responseParser.nextToken();
                            rowId = responseParser.getText();
                        } else if (responseParser.getCurrentToken() == JSONToken.FIELD_NAME && responseParser.getText() == 'salesforce_id') {
                            responseParser.nextToken();
                            if (responseParser.getText() != 'null') {
                                mapIdMatch.put(responseParser.getText(),rowId);
                            }
                        }
                    }
                    page++;
                } else {
                    page = null;
                }
            } catch (Exception e) {
                page = null;
                System.debug(LoggingLevel.ERROR,'Error getting Admin response: ' + e.getMessage());
            }
        }

        List<Account> listAccountsToUpdate = new List<Account>();
        if (!mapIdMatch.isEmpty()) {
            for (Account acc : listAccounts) {
                if (mapIdMatch.containsKey(acc.Client_ID__c) {
                    acc.Dash_Id__c = mapIdMatch.get(acc.Client_ID__c);
                    listAccountsToUpdate.add(acc);
                }
            }
            update listAccountsToUpdate;
        }
    }
}

 
Best Answer chosen by apsullivan
Daniel BallingerDaniel Ballinger
Batch Apex is usually pretty good with the Heap Size. I think it is currently 12MB in async contexts. That said, you need to be careful about how much data you keep on the heap as you process the JSON. There is always going to be an upper limit on how much data you can process. Maybe you could load the data from the JSON into a custom object that provides temporary storage. That could then be used as the basis of the batch job.

Certainly updating the external app to provide just the data you need will make the processing easier in Salesforce.

All Answers

Daniel BallingerDaniel Ballinger
I don't think moving the processing into the batch job finish method is the correct way to scale this functionality.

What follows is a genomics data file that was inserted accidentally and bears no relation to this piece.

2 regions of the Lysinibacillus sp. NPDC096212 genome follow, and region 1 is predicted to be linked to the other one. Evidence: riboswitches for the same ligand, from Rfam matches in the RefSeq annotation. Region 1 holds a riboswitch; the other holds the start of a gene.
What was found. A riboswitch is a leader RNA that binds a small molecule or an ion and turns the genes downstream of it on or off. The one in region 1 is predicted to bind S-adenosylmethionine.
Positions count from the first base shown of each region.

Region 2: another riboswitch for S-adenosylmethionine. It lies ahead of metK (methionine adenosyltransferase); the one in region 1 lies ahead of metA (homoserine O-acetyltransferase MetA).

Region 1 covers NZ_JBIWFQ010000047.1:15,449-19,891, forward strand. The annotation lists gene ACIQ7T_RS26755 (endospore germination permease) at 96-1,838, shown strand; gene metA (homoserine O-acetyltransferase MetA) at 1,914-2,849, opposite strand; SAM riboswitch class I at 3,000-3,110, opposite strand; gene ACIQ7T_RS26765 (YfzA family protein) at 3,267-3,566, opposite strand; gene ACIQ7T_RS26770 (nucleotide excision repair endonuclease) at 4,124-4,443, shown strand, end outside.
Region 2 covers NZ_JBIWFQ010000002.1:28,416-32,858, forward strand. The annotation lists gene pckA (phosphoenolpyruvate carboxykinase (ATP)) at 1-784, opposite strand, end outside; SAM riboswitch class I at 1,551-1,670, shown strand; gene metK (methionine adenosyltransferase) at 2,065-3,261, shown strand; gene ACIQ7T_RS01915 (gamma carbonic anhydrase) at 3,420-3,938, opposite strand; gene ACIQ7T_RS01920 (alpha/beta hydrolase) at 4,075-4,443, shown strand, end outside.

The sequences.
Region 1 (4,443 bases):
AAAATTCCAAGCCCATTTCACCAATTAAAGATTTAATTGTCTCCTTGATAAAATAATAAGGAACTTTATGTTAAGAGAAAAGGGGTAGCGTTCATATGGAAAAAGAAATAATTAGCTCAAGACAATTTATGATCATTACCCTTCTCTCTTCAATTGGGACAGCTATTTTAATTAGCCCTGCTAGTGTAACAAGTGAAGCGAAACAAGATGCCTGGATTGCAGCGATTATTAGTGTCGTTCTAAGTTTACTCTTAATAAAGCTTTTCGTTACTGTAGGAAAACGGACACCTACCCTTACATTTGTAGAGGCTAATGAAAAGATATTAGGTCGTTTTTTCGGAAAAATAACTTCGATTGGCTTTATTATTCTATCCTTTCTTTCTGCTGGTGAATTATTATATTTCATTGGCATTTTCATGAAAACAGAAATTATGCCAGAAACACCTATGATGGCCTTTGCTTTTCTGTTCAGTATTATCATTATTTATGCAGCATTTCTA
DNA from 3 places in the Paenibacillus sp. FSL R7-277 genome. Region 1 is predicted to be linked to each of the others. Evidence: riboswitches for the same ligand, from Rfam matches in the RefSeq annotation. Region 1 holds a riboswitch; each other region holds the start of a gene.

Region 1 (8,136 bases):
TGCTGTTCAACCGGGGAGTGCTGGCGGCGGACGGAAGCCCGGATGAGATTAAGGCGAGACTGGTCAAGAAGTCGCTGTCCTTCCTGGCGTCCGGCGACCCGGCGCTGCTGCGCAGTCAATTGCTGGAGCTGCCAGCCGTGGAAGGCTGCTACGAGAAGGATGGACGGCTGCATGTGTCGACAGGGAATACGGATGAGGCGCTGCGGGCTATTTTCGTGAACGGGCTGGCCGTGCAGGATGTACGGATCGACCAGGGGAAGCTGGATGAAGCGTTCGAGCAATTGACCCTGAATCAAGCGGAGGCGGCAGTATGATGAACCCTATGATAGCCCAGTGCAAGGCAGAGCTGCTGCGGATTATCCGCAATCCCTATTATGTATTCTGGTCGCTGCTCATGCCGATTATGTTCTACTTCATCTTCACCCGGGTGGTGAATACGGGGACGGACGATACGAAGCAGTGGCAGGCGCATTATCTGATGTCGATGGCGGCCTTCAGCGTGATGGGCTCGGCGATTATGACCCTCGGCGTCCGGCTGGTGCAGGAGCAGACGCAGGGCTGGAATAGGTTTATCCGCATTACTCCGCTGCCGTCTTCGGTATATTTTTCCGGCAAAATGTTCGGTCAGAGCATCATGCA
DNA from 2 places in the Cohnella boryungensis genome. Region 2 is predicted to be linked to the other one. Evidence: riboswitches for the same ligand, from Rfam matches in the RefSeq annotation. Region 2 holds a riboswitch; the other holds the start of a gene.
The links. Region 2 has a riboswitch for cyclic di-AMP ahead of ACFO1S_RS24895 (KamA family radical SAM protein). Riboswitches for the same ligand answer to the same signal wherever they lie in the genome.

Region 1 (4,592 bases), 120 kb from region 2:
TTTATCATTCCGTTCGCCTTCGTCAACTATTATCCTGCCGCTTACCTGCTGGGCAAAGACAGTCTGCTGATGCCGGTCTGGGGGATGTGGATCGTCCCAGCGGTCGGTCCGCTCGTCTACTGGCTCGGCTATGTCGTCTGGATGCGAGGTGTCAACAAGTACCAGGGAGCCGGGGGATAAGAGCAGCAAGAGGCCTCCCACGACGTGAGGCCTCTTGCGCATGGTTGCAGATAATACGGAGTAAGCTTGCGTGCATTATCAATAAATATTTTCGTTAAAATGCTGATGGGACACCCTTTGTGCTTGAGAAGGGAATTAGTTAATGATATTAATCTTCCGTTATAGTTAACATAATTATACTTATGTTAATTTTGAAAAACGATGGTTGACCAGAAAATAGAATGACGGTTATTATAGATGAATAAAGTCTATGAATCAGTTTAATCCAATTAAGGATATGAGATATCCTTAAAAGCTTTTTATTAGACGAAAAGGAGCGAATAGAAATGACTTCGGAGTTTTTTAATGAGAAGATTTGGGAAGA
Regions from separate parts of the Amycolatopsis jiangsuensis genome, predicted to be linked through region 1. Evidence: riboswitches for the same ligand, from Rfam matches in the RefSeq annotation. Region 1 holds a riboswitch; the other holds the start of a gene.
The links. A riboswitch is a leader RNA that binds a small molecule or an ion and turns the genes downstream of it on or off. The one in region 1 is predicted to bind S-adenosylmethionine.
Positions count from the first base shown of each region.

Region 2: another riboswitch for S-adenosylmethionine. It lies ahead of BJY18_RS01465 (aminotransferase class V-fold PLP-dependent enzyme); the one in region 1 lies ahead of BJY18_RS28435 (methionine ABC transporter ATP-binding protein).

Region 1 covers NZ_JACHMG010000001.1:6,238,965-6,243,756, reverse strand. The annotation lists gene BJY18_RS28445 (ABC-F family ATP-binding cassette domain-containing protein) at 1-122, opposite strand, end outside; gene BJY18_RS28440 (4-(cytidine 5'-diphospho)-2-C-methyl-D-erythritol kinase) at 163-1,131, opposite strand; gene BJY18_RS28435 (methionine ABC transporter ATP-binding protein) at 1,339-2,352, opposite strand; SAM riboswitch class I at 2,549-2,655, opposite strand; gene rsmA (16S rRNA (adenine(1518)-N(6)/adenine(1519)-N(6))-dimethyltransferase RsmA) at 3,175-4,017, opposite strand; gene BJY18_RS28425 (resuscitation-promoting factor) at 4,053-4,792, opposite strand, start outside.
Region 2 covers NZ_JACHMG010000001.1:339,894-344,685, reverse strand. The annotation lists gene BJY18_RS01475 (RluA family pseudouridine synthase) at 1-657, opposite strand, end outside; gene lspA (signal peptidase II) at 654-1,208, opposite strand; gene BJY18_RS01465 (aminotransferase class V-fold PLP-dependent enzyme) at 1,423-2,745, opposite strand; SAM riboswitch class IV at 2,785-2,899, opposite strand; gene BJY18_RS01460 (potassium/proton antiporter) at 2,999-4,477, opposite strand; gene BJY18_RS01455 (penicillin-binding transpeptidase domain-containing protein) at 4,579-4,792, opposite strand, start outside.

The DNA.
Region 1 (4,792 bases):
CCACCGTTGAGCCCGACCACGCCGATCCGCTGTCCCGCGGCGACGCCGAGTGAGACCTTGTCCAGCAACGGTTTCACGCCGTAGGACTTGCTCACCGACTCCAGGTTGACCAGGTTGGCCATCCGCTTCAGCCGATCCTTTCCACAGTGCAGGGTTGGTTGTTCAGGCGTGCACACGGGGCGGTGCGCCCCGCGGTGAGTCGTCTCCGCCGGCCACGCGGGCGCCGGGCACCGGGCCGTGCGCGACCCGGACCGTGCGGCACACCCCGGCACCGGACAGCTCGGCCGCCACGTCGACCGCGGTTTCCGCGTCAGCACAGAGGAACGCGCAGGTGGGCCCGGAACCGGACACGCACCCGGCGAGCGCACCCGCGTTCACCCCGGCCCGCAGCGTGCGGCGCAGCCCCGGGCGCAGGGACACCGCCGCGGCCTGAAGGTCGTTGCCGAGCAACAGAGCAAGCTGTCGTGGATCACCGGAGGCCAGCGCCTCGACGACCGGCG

My approach would be to extend the external service to provide data for the Id's you specify. E.g.
  1. Run batch job, and adjust scope size to only process a limited number of matching accounts per execution.
  2. In the execute method, call the external service to get the data for just the records being processed in that iteration
I'd justify this as being more scalable. You can always reduce the batch scope all the way down to 1 to keep the processing time down. Then it won't matter how many Account records there are. It might take longer, but it will get through all of them eventually.
apsullivanapsullivan
Hey Daniel - Thanks for the reply! I agree that moving the processing into the finish job is probably not the way to go.

I think your approach makes sense. The issue currently is that I am using an id with which I cannot currently query individual records to try and get the id with which I can. I think the solution here is going to require a change to our API. However, I think

As far as reducing batch scope, that won't help as the issue is actually processing the data returned from the API vs. processing the records in SFDC, so using this generalized API call I return a huge blob of data for every batch execution. Ultimately though I think SFDC just isn't really equipped to parse a giant JSON blob like this. I need to move to an approach where I am instead querying individual client data in a loop based on a different Id instead of trying to pull it all out of a big data set.

Thanks again.
Daniel BallingerDaniel Ballinger
Batch Apex is usually pretty good with the Heap Size. I think it is currently 12MB in async contexts. That said, you need to be careful about how much data you keep on the heap as you process the JSON. There is always going to be an upper limit on how much data you can process. Maybe you could load the data from the JSON into a custom object that provides temporary storage. That could then be used as the basis of the batch job.

Certainly updating the external app to provide just the data you need will make the processing easier in Salesforce.
This was selected as the best answer
apsullivanapsullivan
Hey Daniel,

I think your Custom Object solution might be the way to go. Do you think I actually need to insert records to a Custom Object table to avoid the heap upper limit? In other words, parse the JSON, assign what matters to me to object fields, insert the records, then query my inserted records and compare the objects to my Account object to sync the ids?